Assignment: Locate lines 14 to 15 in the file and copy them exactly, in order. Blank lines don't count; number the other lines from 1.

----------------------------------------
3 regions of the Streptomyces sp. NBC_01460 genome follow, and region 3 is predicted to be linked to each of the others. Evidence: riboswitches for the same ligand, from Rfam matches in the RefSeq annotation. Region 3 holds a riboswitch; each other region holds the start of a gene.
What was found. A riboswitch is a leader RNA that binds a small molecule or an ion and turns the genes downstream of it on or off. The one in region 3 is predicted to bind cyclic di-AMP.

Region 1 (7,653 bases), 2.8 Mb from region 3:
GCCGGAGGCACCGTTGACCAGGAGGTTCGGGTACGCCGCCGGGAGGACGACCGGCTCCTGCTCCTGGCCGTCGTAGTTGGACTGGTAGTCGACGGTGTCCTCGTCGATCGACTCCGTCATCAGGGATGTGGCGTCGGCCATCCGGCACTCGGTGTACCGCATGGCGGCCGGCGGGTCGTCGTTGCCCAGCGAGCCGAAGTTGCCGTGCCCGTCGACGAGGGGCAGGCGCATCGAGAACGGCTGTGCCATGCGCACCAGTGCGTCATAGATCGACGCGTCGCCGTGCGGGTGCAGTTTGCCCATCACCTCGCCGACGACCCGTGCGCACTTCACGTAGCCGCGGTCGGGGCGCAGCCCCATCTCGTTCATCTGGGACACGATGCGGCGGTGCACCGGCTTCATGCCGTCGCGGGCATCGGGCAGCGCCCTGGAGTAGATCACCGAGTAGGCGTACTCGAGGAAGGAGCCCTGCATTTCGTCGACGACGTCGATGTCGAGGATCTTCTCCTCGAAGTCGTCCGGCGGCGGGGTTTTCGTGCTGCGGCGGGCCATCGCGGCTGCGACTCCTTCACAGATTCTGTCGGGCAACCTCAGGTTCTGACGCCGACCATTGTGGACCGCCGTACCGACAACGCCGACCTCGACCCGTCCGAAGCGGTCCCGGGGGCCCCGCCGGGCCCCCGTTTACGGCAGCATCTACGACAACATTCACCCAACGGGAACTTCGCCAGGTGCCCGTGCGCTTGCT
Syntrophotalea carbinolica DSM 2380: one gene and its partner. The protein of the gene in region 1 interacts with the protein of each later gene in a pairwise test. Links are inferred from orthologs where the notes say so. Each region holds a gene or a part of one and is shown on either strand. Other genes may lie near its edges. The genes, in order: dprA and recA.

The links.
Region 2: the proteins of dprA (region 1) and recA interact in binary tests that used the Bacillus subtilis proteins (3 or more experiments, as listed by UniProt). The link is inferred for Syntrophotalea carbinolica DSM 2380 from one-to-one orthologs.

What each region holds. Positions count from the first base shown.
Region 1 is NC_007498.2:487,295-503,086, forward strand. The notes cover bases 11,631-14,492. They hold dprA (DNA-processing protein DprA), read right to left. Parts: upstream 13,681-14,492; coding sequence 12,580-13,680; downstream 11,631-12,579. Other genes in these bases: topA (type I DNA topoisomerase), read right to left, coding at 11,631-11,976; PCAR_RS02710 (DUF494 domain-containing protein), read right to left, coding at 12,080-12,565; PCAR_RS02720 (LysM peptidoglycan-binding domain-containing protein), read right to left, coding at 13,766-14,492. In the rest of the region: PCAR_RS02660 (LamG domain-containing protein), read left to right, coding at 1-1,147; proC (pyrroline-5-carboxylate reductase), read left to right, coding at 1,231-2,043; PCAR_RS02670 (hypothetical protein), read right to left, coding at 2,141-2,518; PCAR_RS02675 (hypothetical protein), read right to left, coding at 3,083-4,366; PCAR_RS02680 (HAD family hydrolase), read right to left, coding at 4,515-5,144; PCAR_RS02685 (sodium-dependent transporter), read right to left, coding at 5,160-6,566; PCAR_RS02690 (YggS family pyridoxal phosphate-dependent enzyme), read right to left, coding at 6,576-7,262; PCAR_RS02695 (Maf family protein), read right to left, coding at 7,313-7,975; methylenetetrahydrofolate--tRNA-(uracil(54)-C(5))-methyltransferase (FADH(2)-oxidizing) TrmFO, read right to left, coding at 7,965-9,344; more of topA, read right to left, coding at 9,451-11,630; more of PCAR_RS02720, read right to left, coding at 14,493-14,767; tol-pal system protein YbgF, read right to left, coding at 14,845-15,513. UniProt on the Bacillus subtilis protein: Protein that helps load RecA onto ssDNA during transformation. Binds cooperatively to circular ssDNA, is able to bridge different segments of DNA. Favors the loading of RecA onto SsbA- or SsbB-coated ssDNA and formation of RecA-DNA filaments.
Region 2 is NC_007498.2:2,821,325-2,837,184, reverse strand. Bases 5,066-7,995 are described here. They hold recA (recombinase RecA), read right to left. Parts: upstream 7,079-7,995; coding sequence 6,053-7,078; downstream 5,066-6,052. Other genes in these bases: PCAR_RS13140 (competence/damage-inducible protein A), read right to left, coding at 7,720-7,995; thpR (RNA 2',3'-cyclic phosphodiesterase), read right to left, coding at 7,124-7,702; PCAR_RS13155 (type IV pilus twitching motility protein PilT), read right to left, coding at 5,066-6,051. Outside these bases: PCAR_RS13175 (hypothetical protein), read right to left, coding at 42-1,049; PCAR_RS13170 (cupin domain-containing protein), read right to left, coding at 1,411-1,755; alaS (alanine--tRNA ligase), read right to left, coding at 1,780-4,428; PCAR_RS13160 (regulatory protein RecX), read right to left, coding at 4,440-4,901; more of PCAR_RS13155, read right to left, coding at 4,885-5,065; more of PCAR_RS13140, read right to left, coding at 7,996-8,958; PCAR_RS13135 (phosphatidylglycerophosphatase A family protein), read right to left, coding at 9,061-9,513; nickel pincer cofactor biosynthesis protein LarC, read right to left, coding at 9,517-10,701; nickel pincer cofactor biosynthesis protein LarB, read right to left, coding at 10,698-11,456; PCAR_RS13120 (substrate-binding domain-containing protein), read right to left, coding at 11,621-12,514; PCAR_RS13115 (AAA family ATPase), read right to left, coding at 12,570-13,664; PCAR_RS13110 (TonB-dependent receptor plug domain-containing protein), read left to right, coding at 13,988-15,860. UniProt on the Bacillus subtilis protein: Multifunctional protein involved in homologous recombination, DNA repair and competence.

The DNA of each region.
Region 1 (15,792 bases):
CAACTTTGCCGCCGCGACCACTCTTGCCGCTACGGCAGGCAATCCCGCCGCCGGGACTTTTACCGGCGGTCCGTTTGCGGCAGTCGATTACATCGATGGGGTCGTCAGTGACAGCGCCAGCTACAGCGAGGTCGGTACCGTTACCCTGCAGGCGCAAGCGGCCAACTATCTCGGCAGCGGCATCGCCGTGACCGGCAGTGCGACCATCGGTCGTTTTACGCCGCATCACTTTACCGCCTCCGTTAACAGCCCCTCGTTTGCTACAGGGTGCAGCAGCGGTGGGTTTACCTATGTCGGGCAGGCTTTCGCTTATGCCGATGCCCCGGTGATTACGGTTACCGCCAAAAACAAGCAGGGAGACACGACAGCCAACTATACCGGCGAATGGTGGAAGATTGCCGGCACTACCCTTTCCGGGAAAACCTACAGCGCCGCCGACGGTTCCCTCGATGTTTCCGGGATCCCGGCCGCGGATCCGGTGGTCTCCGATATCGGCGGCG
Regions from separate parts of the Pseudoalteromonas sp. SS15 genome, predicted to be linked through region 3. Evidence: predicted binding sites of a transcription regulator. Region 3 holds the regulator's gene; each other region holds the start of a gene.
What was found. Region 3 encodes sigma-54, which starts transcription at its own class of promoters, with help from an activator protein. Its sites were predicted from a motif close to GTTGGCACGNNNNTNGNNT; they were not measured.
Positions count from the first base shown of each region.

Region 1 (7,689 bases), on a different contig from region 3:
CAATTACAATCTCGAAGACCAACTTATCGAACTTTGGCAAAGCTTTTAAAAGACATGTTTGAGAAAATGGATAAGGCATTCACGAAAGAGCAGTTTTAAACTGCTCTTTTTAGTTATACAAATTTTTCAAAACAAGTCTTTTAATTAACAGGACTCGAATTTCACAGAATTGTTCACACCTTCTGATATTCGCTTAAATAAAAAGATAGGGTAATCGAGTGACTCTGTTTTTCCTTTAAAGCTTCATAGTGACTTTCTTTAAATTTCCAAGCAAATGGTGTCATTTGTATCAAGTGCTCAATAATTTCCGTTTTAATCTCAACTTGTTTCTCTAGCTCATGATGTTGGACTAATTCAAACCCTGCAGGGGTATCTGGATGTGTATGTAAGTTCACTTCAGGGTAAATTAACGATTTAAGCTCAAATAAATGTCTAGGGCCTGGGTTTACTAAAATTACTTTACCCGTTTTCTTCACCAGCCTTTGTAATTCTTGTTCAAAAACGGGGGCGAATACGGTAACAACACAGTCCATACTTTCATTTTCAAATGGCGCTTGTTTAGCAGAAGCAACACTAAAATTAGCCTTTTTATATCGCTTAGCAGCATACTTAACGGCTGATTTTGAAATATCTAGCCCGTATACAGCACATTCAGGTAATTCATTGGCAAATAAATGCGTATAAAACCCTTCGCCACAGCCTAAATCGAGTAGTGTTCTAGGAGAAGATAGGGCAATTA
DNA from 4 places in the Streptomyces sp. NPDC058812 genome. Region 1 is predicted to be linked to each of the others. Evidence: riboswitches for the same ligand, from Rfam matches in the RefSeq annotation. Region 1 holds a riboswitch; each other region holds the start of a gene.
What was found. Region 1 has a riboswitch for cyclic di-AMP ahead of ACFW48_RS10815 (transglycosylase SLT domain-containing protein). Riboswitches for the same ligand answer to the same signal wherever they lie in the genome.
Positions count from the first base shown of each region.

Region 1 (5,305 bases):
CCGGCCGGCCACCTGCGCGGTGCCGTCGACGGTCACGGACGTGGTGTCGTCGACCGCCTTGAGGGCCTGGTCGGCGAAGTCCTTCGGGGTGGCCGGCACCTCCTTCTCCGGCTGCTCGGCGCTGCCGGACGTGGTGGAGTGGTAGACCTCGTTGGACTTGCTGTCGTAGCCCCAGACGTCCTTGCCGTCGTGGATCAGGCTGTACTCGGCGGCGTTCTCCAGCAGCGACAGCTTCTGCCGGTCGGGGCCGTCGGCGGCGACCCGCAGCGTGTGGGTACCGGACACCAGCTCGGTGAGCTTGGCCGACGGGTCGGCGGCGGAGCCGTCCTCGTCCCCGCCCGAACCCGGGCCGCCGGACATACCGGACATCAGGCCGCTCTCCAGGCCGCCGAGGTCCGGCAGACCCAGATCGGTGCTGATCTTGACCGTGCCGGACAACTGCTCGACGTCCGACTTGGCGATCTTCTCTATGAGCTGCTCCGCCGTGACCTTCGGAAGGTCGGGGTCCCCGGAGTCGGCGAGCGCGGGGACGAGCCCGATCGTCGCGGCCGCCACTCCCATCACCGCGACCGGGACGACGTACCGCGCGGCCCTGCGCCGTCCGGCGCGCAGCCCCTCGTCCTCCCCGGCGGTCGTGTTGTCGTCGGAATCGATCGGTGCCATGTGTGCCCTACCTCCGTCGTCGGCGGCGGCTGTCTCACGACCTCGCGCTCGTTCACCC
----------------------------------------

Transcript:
Regions from separate parts of the Pseudoalteromonas sp. SS15 genome, predicted to be linked through region 3. Evidence: predicted binding sites of a transcription regulator. Region 3 holds the regulator's gene; each other region holds the start of a gene.
What was found. Region 3 encodes sigma-54, which starts transcription at its own class of promoters, with help from an activator protein. Its sites were predicted from a motif close to GTTGGCACGNNNNTNGNNT; they were not measured.